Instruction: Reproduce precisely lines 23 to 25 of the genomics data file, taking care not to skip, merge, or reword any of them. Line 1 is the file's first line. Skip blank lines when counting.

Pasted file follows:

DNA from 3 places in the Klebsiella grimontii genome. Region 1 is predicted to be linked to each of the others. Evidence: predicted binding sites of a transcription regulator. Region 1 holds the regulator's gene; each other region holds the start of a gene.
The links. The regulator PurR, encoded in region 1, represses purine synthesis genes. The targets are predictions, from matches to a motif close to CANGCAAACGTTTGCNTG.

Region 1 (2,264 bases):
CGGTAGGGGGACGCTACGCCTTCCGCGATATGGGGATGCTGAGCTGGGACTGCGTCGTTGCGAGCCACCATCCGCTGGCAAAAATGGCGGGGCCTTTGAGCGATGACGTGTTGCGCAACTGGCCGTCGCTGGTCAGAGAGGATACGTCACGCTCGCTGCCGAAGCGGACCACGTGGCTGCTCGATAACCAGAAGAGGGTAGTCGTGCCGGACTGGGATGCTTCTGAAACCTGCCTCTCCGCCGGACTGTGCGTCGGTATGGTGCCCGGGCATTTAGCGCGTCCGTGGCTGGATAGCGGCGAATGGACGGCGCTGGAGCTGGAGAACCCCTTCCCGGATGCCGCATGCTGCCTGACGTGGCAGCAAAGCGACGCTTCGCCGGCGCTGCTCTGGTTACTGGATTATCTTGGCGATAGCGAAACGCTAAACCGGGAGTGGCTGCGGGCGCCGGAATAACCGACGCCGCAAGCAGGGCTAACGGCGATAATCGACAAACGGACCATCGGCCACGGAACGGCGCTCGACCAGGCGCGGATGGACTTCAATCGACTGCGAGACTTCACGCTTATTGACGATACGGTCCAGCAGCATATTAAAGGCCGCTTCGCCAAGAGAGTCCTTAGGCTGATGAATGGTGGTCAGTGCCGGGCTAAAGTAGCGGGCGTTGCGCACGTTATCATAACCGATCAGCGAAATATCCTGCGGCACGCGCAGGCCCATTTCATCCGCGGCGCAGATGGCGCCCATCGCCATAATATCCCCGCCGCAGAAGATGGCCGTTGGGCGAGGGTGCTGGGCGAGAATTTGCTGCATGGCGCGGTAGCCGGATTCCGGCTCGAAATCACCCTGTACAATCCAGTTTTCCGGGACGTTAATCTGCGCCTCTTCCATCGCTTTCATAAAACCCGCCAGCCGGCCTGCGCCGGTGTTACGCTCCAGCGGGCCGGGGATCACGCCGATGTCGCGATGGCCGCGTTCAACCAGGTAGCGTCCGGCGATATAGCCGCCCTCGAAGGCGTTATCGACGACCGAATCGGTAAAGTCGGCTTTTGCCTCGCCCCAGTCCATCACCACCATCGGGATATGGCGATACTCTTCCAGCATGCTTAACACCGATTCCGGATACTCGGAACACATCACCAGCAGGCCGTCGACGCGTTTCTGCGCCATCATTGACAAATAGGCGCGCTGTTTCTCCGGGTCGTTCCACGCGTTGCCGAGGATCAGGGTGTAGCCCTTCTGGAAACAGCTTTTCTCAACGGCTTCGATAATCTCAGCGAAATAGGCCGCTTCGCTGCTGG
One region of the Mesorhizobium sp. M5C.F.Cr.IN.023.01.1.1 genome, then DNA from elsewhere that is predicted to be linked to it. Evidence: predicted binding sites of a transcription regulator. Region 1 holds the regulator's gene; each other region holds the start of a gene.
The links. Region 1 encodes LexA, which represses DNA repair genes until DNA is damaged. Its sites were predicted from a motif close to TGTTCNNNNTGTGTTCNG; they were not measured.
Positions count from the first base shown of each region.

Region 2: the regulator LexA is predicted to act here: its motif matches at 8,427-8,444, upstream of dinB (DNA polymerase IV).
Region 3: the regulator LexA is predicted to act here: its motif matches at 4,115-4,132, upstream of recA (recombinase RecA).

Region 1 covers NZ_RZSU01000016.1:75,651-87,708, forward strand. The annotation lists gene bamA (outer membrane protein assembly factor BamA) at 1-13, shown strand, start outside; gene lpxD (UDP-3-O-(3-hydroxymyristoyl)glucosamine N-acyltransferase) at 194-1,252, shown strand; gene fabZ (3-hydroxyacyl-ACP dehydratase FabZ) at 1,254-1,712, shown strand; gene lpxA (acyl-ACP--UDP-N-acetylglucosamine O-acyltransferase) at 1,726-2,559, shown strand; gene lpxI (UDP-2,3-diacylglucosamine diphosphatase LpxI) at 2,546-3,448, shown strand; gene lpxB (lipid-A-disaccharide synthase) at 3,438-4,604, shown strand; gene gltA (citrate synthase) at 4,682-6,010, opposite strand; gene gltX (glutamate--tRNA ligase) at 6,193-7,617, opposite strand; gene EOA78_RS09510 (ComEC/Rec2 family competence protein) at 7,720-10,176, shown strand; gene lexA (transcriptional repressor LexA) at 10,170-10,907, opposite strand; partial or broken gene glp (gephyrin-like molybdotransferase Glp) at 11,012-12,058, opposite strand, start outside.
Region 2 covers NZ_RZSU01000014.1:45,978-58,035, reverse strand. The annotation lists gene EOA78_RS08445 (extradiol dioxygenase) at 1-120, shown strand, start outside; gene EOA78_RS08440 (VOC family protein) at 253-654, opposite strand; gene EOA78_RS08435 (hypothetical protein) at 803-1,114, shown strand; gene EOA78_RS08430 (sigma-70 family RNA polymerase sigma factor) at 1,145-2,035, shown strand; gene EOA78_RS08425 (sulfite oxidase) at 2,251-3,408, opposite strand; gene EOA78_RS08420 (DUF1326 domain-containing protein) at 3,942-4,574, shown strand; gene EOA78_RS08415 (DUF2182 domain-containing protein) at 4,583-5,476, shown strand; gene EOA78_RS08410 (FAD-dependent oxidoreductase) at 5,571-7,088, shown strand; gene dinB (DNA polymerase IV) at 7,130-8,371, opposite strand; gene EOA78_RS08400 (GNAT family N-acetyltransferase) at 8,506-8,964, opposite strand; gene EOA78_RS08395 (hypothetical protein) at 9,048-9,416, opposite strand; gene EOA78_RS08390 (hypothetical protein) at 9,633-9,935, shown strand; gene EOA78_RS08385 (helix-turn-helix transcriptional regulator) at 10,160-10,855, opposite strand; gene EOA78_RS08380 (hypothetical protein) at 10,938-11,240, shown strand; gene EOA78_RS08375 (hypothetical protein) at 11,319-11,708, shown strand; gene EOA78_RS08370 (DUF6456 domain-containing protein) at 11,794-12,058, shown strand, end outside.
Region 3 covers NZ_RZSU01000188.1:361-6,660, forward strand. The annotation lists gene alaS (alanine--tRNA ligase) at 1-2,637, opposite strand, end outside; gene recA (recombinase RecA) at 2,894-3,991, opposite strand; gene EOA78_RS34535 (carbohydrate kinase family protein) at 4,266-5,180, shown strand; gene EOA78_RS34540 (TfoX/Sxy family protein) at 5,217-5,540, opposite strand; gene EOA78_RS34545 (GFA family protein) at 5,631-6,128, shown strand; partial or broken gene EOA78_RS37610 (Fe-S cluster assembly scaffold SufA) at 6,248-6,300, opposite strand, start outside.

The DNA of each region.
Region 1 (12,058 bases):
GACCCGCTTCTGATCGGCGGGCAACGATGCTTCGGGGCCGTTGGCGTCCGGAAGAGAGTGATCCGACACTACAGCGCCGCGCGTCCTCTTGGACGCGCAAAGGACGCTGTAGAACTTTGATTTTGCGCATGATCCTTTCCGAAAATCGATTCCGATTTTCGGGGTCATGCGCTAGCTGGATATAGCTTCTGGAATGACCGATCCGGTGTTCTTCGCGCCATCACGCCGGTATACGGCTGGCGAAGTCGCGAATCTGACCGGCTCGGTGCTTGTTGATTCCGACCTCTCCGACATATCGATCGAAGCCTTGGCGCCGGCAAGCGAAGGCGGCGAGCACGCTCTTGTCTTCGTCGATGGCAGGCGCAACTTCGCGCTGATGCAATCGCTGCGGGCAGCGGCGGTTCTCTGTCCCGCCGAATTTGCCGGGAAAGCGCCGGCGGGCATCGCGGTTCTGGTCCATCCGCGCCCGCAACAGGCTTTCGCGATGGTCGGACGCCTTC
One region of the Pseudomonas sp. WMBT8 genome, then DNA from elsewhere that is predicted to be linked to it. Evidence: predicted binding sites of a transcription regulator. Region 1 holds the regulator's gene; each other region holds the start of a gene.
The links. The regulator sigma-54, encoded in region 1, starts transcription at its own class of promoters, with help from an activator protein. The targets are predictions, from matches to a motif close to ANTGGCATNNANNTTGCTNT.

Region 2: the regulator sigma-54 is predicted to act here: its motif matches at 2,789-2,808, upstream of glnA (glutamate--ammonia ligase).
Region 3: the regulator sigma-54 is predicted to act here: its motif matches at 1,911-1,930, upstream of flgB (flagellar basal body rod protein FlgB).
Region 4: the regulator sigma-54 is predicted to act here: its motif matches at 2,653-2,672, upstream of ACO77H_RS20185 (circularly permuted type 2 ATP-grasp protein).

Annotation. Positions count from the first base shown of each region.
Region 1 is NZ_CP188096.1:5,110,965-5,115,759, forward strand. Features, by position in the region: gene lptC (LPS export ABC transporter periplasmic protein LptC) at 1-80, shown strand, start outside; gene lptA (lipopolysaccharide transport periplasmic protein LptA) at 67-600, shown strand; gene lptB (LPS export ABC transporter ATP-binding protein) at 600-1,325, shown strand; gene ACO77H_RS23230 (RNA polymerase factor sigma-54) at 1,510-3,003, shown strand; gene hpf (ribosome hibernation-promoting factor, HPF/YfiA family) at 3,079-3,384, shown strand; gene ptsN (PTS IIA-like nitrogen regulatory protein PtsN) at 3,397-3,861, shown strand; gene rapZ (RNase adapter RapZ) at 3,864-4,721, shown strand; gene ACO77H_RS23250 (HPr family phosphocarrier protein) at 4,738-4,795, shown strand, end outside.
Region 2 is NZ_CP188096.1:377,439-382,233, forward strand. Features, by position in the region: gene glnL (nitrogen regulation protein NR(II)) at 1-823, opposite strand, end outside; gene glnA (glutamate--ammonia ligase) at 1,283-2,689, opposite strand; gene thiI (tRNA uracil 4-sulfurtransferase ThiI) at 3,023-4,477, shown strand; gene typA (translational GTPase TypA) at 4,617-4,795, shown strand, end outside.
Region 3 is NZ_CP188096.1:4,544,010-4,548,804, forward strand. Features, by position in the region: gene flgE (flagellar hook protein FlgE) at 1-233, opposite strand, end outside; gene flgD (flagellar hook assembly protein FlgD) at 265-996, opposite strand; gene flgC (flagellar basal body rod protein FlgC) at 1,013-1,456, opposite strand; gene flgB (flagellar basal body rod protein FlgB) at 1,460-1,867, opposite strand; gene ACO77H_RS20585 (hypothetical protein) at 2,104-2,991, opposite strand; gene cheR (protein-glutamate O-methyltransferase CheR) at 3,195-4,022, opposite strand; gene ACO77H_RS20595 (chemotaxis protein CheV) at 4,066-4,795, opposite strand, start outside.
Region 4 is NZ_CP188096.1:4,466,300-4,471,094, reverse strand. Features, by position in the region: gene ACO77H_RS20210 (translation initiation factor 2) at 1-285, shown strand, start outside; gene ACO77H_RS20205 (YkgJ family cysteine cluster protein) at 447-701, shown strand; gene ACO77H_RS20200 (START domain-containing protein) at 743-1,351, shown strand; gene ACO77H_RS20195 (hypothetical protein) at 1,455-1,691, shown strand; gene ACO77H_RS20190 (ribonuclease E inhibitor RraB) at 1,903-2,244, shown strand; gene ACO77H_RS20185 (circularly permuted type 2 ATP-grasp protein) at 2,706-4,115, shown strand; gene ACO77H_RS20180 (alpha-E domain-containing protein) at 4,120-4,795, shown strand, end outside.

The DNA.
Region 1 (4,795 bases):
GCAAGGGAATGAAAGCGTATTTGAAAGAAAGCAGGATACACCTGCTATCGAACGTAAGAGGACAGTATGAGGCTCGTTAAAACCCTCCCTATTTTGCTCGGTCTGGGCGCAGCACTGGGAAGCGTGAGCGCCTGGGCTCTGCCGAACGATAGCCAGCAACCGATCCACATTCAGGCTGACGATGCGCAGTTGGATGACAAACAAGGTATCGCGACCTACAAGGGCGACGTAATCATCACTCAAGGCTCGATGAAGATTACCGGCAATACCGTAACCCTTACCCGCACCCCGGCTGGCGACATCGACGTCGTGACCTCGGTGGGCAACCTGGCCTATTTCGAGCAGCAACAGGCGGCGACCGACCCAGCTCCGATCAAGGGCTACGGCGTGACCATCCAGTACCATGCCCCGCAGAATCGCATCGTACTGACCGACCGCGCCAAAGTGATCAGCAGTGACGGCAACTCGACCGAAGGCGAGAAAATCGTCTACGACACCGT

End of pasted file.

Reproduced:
Region 2 is NZ_CP188096.1:377,439-382,233, forward strand. Features, by position in the region: gene glnL (nitrogen regulation protein NR(II)) at 1-823, opposite strand, end outside; gene glnA (glutamate--ammonia ligase) at 1,283-2,689, opposite strand; gene thiI (tRNA uracil 4-sulfurtransferase ThiI) at 3,023-4,477, shown strand; gene typA (translational GTPase TypA) at 4,617-4,795, shown strand, end outside.
Region 3 is NZ_CP188096.1:4,544,010-4,548,804, forward strand. Features, by position in the region: gene flgE (flagellar hook protein FlgE) at 1-233, opposite strand, end outside; gene flgD (flagellar hook assembly protein FlgD) at 265-996, opposite strand; gene flgC (flagellar basal body rod protein FlgC) at 1,013-1,456, opposite strand; gene flgB (flagellar basal body rod protein FlgB) at 1,460-1,867, opposite strand; gene ACO77H_RS20585 (hypothetical protein) at 2,104-2,991, opposite strand; gene cheR (protein-glutamate O-methyltransferase CheR) at 3,195-4,022, opposite strand; gene ACO77H_RS20595 (chemotaxis protein CheV) at 4,066-4,795, opposite strand, start outside.
Region 4 is NZ_CP188096.1:4,466,300-4,471,094, reverse strand. Features, by position in the region: gene ACO77H_RS20210 (translation initiation factor 2) at 1-285, shown strand, start outside; gene ACO77H_RS20205 (YkgJ family cysteine cluster protein) at 447-701, shown strand; gene ACO77H_RS20200 (START domain-containing protein) at 743-1,351, shown strand; gene ACO77H_RS20195 (hypothetical protein) at 1,455-1,691, shown strand; gene ACO77H_RS20190 (ribonuclease E inhibitor RraB) at 1,903-2,244, shown strand; gene ACO77H_RS20185 (circularly permuted type 2 ATP-grasp protein) at 2,706-4,115, shown strand; gene ACO77H_RS20180 (alpha-E domain-containing protein) at 4,120-4,795, shown strand, end outside.